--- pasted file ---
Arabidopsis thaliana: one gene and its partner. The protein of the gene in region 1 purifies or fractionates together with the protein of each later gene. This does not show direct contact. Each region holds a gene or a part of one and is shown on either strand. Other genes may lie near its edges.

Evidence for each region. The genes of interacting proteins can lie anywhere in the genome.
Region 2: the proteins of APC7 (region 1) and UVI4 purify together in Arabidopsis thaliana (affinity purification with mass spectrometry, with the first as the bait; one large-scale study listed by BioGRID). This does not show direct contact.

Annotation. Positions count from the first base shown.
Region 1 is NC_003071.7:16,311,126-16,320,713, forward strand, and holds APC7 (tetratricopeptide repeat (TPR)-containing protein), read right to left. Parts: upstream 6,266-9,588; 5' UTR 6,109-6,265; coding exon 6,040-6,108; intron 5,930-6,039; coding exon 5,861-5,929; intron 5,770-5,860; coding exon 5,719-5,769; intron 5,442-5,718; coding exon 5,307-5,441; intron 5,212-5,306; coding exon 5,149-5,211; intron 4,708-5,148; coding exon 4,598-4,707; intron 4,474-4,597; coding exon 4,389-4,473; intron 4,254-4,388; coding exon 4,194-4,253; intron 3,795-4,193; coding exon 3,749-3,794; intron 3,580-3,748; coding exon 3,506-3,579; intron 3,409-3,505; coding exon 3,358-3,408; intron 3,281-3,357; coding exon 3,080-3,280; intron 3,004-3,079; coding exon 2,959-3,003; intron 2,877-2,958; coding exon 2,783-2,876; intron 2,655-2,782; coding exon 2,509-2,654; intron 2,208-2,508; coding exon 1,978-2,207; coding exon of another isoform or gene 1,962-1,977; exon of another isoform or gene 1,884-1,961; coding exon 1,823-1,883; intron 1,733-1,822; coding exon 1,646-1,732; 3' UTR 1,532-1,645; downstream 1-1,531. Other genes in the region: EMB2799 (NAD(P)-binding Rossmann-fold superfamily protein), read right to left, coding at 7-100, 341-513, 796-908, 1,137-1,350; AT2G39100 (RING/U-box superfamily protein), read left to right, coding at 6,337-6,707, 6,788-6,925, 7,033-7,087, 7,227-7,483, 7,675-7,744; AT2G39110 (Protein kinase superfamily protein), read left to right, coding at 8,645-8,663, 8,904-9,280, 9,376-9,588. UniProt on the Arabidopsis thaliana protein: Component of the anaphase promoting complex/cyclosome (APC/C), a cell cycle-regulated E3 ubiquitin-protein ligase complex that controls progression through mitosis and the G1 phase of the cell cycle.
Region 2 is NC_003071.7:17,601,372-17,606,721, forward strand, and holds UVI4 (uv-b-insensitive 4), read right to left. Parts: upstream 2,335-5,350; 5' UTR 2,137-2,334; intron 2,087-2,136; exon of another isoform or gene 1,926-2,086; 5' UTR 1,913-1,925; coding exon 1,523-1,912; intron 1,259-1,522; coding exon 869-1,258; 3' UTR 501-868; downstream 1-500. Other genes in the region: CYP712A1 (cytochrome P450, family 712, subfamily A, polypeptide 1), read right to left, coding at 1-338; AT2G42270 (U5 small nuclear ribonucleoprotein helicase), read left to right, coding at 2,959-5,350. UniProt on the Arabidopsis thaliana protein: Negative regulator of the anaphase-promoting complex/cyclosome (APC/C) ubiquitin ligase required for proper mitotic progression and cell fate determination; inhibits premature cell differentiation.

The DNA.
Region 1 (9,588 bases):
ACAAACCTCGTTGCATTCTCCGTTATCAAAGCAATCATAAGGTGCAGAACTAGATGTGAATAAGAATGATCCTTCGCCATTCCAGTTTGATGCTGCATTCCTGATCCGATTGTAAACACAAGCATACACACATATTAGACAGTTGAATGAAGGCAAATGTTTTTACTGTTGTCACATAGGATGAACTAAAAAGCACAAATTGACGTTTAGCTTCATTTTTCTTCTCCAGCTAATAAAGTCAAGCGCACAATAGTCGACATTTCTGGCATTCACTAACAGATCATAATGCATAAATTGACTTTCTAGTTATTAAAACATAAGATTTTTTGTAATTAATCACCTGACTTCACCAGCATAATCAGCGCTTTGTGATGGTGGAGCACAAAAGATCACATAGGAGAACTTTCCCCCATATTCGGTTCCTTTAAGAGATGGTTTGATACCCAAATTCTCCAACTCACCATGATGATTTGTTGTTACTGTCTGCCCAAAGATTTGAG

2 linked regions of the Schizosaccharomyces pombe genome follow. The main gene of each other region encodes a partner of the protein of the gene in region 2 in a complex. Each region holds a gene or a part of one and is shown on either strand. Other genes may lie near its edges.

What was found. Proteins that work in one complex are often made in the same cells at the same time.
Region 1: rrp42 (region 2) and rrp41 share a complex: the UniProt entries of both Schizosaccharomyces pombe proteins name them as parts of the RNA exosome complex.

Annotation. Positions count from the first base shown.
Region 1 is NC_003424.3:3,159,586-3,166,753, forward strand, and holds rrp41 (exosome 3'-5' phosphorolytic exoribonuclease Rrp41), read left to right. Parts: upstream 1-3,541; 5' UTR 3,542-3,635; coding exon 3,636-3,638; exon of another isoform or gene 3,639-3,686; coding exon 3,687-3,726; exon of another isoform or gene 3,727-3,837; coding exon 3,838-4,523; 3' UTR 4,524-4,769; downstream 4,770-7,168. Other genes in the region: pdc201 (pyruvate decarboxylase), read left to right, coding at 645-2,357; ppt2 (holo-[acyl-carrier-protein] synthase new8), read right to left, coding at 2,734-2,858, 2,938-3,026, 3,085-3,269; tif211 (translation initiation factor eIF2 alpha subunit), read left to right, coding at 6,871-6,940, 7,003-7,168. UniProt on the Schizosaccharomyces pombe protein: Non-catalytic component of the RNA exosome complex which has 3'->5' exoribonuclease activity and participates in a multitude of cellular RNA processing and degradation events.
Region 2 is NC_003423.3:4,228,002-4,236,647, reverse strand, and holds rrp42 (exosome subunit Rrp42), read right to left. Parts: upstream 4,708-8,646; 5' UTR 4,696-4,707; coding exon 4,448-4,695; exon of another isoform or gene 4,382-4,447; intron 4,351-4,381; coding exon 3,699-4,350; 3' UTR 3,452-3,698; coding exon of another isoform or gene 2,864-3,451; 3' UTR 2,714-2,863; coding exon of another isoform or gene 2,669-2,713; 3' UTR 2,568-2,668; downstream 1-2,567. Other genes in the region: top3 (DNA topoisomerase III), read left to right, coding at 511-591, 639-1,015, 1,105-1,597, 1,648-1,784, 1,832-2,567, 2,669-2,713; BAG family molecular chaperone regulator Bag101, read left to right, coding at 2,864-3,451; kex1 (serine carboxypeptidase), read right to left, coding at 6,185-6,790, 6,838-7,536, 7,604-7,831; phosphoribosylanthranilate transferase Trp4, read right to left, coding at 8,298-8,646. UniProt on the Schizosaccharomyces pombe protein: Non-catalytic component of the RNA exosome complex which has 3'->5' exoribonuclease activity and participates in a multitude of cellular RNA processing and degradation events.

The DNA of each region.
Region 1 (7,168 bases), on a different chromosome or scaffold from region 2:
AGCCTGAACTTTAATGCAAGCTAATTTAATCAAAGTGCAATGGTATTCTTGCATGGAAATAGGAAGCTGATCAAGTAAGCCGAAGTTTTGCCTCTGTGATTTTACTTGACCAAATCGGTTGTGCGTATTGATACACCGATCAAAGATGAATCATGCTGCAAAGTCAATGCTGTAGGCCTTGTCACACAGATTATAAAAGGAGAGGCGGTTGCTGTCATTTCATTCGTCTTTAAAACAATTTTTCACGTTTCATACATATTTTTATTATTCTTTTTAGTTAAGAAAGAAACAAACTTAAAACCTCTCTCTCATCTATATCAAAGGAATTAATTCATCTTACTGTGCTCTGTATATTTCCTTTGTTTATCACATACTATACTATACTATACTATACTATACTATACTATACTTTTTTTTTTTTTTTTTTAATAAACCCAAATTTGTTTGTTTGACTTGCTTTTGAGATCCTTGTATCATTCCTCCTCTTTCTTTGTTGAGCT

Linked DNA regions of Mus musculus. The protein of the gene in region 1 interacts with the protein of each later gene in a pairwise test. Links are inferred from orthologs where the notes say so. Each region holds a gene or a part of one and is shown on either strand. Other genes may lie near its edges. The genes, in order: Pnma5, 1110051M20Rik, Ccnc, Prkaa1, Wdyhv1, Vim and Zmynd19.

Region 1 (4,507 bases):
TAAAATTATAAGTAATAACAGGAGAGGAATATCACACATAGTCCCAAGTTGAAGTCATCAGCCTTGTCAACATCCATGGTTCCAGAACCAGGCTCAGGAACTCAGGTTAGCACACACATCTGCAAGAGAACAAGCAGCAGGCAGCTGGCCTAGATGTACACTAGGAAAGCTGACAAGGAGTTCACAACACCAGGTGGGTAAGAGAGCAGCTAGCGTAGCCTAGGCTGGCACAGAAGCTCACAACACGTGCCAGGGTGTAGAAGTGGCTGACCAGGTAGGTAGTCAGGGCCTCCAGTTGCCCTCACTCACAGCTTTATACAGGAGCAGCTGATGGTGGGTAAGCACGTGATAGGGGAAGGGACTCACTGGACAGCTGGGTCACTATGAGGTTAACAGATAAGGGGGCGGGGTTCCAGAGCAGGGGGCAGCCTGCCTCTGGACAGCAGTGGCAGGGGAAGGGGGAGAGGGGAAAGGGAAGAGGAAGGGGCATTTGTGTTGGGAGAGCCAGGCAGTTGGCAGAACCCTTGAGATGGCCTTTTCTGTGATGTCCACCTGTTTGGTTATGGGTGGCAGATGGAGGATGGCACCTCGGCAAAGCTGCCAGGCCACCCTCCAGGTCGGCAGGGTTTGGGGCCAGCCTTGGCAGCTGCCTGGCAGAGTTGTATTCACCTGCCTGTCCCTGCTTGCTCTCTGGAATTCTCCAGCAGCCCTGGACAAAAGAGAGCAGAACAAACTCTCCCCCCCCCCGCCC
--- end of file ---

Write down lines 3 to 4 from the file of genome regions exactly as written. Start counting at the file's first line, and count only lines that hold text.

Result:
Region 2: the proteins of APC7 (region 1) and UVI4 purify together in Arabidopsis thaliana (affinity purification with mass spectrometry, with the first as the bait; one large-scale study listed by BioGRID). This does not show direct contact.

Annotation. Positions count from the first base shown.